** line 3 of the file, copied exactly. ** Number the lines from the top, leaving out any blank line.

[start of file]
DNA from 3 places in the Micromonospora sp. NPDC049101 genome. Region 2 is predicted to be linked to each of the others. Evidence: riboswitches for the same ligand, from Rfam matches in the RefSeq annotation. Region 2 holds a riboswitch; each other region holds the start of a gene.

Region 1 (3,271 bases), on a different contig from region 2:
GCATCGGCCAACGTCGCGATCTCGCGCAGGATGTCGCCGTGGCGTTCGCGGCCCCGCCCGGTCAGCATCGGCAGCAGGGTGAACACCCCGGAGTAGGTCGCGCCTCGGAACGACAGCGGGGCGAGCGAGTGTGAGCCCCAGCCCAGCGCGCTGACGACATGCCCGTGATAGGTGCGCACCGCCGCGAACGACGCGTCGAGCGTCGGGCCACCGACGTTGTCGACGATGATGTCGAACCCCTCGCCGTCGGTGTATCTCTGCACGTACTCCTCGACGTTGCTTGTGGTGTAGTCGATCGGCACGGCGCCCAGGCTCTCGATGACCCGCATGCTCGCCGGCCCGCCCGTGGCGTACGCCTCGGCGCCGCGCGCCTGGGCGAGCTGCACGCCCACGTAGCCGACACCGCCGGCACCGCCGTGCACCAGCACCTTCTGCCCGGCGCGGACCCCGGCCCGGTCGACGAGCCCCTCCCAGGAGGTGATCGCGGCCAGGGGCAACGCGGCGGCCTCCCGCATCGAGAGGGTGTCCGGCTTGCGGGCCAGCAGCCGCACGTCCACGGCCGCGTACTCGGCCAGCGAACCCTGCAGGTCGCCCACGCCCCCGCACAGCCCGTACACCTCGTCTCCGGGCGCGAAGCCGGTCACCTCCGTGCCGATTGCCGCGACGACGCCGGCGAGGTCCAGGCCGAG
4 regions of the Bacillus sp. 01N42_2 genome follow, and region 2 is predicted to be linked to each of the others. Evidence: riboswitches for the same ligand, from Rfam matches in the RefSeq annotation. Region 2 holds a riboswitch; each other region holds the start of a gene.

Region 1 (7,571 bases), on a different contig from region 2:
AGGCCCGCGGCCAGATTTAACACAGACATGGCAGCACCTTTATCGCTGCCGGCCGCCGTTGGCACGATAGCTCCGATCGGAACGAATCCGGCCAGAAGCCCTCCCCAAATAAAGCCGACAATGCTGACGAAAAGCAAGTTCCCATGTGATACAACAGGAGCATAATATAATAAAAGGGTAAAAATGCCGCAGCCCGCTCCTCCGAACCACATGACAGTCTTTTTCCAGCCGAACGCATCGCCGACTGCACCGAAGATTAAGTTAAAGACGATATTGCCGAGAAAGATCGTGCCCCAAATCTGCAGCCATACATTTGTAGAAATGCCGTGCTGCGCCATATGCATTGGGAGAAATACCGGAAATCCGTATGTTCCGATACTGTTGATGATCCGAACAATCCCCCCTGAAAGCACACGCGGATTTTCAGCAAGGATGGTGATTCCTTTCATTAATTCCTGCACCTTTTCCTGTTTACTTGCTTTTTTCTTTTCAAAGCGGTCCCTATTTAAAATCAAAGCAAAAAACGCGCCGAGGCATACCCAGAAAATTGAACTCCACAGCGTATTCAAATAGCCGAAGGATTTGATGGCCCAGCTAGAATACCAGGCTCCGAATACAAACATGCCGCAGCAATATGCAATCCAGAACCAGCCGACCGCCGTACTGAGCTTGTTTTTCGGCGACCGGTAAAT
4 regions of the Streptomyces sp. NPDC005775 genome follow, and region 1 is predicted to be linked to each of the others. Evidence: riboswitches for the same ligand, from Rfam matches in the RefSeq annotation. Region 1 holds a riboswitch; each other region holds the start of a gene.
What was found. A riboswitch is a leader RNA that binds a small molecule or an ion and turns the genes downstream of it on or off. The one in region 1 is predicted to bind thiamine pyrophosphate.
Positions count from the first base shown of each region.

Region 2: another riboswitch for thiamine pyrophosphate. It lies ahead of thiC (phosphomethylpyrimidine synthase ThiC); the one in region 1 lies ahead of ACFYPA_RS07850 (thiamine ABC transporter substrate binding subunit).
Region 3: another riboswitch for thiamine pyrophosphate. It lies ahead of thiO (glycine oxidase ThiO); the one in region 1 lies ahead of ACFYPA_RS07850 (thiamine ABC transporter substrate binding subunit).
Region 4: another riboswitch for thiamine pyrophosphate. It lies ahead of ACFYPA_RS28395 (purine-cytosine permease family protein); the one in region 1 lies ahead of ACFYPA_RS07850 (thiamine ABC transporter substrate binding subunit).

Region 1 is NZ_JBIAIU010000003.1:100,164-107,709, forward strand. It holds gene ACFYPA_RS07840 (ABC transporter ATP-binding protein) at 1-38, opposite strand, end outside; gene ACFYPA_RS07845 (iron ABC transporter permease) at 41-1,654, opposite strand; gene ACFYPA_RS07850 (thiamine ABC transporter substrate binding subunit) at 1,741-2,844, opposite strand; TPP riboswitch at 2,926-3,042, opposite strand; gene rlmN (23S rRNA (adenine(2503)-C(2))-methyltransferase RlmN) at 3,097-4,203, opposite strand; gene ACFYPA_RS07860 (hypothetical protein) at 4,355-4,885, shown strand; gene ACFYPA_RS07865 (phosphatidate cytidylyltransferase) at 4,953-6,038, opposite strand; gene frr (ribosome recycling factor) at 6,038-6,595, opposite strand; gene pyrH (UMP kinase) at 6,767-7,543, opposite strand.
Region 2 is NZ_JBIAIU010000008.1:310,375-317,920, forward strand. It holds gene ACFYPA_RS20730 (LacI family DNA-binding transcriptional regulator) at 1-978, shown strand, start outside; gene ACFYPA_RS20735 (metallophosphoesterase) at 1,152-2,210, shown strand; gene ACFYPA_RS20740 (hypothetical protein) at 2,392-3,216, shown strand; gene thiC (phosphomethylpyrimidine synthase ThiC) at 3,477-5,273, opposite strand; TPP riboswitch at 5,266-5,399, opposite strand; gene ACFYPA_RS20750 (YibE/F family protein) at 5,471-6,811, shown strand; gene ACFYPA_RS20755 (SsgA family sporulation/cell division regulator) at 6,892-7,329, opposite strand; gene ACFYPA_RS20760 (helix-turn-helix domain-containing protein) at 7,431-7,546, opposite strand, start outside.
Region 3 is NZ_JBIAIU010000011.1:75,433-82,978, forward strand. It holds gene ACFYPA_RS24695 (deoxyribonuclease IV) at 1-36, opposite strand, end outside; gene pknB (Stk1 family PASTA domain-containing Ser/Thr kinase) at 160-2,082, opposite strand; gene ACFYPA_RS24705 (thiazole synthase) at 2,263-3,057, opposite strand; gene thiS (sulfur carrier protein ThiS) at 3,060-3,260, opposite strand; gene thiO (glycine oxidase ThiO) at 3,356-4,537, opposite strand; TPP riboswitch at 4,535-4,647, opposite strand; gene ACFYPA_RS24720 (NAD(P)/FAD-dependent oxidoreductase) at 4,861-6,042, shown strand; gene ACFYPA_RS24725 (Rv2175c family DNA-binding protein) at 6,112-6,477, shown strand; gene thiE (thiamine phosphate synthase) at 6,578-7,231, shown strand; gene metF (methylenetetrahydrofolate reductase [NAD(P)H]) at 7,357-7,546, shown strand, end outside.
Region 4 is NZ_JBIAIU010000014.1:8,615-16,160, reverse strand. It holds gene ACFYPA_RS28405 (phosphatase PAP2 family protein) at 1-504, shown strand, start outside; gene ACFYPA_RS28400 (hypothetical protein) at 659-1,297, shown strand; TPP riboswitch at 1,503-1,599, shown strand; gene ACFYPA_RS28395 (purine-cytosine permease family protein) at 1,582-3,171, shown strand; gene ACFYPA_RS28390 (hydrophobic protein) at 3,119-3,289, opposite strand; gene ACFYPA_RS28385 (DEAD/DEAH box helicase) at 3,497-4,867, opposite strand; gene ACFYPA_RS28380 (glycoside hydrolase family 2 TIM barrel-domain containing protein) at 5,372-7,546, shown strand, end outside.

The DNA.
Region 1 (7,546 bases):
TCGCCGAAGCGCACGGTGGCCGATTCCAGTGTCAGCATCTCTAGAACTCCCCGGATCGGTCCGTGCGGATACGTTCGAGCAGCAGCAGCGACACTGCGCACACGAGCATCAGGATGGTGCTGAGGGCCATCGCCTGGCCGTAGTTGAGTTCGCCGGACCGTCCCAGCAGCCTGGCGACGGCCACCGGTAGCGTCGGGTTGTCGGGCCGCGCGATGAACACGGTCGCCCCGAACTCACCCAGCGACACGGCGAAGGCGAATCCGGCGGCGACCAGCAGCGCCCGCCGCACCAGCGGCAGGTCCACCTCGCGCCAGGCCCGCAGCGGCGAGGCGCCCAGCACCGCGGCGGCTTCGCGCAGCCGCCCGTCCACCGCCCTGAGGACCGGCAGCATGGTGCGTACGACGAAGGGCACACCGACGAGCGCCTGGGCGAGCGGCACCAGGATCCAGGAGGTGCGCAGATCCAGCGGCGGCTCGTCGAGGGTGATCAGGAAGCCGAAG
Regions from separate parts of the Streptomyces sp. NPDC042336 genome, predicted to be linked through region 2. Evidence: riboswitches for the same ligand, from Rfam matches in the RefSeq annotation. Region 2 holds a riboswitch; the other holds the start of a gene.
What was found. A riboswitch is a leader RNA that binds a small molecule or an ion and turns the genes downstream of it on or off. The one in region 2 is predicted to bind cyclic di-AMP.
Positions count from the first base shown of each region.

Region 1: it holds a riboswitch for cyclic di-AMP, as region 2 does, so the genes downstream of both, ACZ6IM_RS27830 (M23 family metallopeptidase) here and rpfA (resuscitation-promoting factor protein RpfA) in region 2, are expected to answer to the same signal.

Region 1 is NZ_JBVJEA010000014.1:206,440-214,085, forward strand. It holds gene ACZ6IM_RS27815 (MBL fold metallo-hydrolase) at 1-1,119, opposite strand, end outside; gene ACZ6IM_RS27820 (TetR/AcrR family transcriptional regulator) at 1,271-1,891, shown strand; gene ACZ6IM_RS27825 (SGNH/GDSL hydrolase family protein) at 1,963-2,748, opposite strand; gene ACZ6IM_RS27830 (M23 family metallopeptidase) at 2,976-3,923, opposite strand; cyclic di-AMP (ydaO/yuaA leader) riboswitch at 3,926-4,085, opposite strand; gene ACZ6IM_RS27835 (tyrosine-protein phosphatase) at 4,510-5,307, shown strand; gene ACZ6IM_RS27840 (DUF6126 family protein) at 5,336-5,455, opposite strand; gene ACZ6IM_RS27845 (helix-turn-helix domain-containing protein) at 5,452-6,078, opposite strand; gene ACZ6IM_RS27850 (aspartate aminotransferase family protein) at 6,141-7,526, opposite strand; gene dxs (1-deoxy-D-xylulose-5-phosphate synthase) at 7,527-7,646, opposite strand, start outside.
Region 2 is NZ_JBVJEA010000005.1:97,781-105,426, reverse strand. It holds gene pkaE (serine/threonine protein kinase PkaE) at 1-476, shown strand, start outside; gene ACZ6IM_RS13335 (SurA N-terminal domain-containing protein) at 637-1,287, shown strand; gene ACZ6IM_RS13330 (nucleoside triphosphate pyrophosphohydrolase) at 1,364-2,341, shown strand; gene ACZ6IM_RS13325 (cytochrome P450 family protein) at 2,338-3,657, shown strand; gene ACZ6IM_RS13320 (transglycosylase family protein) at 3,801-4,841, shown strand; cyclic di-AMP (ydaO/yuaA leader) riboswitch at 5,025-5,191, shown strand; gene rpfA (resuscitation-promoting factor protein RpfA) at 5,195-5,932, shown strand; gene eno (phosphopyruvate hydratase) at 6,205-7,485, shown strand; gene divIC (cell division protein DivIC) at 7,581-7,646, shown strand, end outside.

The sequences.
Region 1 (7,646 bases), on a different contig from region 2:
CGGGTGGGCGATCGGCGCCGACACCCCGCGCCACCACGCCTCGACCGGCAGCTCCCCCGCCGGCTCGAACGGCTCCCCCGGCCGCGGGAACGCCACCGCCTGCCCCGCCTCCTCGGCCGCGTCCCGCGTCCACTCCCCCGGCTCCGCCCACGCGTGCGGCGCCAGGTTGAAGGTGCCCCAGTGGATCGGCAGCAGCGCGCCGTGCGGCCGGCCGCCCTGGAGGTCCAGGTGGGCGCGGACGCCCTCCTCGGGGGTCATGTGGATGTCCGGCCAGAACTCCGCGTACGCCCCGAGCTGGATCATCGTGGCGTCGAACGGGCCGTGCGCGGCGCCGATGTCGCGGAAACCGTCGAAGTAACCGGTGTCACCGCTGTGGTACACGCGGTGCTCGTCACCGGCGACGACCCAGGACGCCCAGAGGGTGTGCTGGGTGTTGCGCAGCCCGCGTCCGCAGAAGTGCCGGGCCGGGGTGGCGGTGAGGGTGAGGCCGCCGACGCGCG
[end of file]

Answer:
GCATCGGCCAACGTCGCGATCTCGCGCAGGATGTCGCCGTGGCGTTCGCGGCCCCGCCCGGTCAGCATCGGCAGCAGGGTGAACACCCCGGAGTAGGTCGCGCCTCGGAACGACAGCGGGGCGAGCGAGTGTGAGCCCCAGCCCAGCGCGCTGACGACATGCCCGTGATAGGTGCGCACCGCCGCGAACGACGCGTCGAGCGTCGGGCCACCGACGTTGTCGACGATGATGTCGAACCCCTCGCCGTCGGTGTATCTCTGCACGTACTCCTCGACGTTGCTTGTGGTGTAGTCGATCGGCACGGCGCCCAGGCTCTCGATGACCCGCATGCTCGCCGGCCCGCCCGTGGCGTACGCCTCGGCGCCGCGCGCCTGGGCGAGCTGCACGCCCACGTAGCCGACACCGCCGGCACCGCCGTGCACCAGCACCTTCTGCCCGGCGCGGACCCCGGCCCGGTCGACGAGCCCCTCCCAGGAGGTGATCGCGGCCAGGGGCAACGCGGCGGCCTCCCGCATCGAGAGGGTGTCCGGCTTGCGGGCCAGCAGCCGCACGTCCACGGCCGCGTACTCGGCCAGCGAACCCTGCAGGTCGCCCACGCCCCCGCACAGCCCGTACACCTCGTCTCCGGGCGCGAAGCCGGTCACCTCCGTGCCGATTGCCGCGACGACGCCGGCGAGGTCCAGGCCGAG